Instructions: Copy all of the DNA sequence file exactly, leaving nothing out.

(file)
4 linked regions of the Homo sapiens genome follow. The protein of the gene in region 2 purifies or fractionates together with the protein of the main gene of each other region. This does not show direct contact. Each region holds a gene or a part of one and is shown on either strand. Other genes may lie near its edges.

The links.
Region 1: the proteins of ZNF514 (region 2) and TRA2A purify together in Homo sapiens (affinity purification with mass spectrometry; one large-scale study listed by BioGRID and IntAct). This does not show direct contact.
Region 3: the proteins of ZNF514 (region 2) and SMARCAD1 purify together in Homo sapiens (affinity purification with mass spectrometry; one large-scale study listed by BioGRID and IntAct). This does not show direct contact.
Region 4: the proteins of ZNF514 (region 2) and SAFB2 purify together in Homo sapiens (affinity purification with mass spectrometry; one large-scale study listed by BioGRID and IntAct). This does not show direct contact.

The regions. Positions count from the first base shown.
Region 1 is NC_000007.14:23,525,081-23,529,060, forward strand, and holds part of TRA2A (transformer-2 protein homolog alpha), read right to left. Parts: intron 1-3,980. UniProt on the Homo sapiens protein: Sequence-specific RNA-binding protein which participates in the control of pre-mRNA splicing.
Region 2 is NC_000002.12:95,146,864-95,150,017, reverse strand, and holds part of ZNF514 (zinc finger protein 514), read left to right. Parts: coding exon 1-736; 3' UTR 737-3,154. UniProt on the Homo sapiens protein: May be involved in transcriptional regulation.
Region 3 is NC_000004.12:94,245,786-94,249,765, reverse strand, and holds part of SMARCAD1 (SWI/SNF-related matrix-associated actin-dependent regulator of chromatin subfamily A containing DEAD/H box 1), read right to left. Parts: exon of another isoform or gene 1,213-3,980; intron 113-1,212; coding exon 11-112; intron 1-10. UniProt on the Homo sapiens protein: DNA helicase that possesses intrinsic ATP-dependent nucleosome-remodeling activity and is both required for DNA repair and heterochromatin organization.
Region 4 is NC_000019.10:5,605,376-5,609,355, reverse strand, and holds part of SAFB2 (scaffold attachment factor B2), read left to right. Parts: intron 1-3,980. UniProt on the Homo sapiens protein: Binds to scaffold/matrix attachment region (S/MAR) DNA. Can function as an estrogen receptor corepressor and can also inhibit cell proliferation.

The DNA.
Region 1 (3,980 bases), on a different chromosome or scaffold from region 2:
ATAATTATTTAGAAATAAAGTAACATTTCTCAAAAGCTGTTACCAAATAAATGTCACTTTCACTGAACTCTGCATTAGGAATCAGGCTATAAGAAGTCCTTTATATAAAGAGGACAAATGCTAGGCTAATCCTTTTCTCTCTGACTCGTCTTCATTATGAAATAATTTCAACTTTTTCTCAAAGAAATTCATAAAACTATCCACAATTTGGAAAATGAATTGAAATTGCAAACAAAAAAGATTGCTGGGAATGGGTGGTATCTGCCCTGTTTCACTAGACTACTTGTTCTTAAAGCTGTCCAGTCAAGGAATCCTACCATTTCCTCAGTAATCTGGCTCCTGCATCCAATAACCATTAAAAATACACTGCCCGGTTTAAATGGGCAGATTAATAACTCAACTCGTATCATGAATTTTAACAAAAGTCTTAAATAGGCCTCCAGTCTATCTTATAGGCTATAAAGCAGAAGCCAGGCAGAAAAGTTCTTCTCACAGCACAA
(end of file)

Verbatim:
4 linked regions of the Homo sapiens genome follow. The protein of the gene in region 2 purifies or fractionates together with the protein of the main gene of each other region. This does not show direct contact. Each region holds a gene or a part of one and is shown on either strand. Other genes may lie near its edges.

The links.
Region 1: the proteins of ZNF514 (region 2) and TRA2A purify together in Homo sapiens (affinity purification with mass spectrometry; one large-scale study listed by BioGRID and IntAct). This does not show direct contact.
Region 3: the proteins of ZNF514 (region 2) and SMARCAD1 purify together in Homo sapiens (affinity purification with mass spectrometry; one large-scale study listed by BioGRID and IntAct). This does not show direct contact.
Region 4: the proteins of ZNF514 (region 2) and SAFB2 purify together in Homo sapiens (affinity purification with mass spectrometry; one large-scale study listed by BioGRID and IntAct). This does not show direct contact.

The regions. Positions count from the first base shown.
Region 1 is NC_000007.14:23,525,081-23,529,060, forward strand, and holds part of TRA2A (transformer-2 protein homolog alpha), read right to left. Parts: intron 1-3,980. UniProt on the Homo sapiens protein: Sequence-specific RNA-binding protein which participates in the control of pre-mRNA splicing.
Region 2 is NC_000002.12:95,146,864-95,150,017, reverse strand, and holds part of ZNF514 (zinc finger protein 514), read left to right. Parts: coding exon 1-736; 3' UTR 737-3,154. UniProt on the Homo sapiens protein: May be involved in transcriptional regulation.
Region 3 is NC_000004.12:94,245,786-94,249,765, reverse strand, and holds part of SMARCAD1 (SWI/SNF-related matrix-associated actin-dependent regulator of chromatin subfamily A containing DEAD/H box 1), read right to left. Parts: exon of another isoform or gene 1,213-3,980; intron 113-1,212; coding exon 11-112; intron 1-10. UniProt on the Homo sapiens protein: DNA helicase that possesses intrinsic ATP-dependent nucleosome-remodeling activity and is both required for DNA repair and heterochromatin organization.
Region 4 is NC_000019.10:5,605,376-5,609,355, reverse strand, and holds part of SAFB2 (scaffold attachment factor B2), read left to right. Parts: intron 1-3,980. UniProt on the Homo sapiens protein: Binds to scaffold/matrix attachment region (S/MAR) DNA. Can function as an estrogen receptor corepressor and can also inhibit cell proliferation.

The DNA.
Region 1 (3,980 bases), on a different chromosome or scaffold from region 2:
ATAATTATTTAGAAATAAAGTAACATTTCTCAAAAGCTGTTACCAAATAAATGTCACTTTCACTGAACTCTGCATTAGGAATCAGGCTATAAGAAGTCCTTTATATAAAGAGGACAAATGCTAGGCTAATCCTTTTCTCTCTGACTCGTCTTCATTATGAAATAATTTCAACTTTTTCTCAAAGAAATTCATAAAACTATCCACAATTTGGAAAATGAATTGAAATTGCAAACAAAAAAGATTGCTGGGAATGGGTGGTATCTGCCCTGTTTCACTAGACTACTTGTTCTTAAAGCTGTCCAGTCAAGGAATCCTACCATTTCCTCAGTAATCTGGCTCCTGCATCCAATAACCATTAAAAATACACTGCCCGGTTTAAATGGGCAGATTAATAACTCAACTCGTATCATGAATTTTAACAAAAGTCTTAAATAGGCCTCCAGTCTATCTTATAGGCTATAAAGCAGAAGCCAGGCAGAAAAGTTCTTCTCACAGCACAA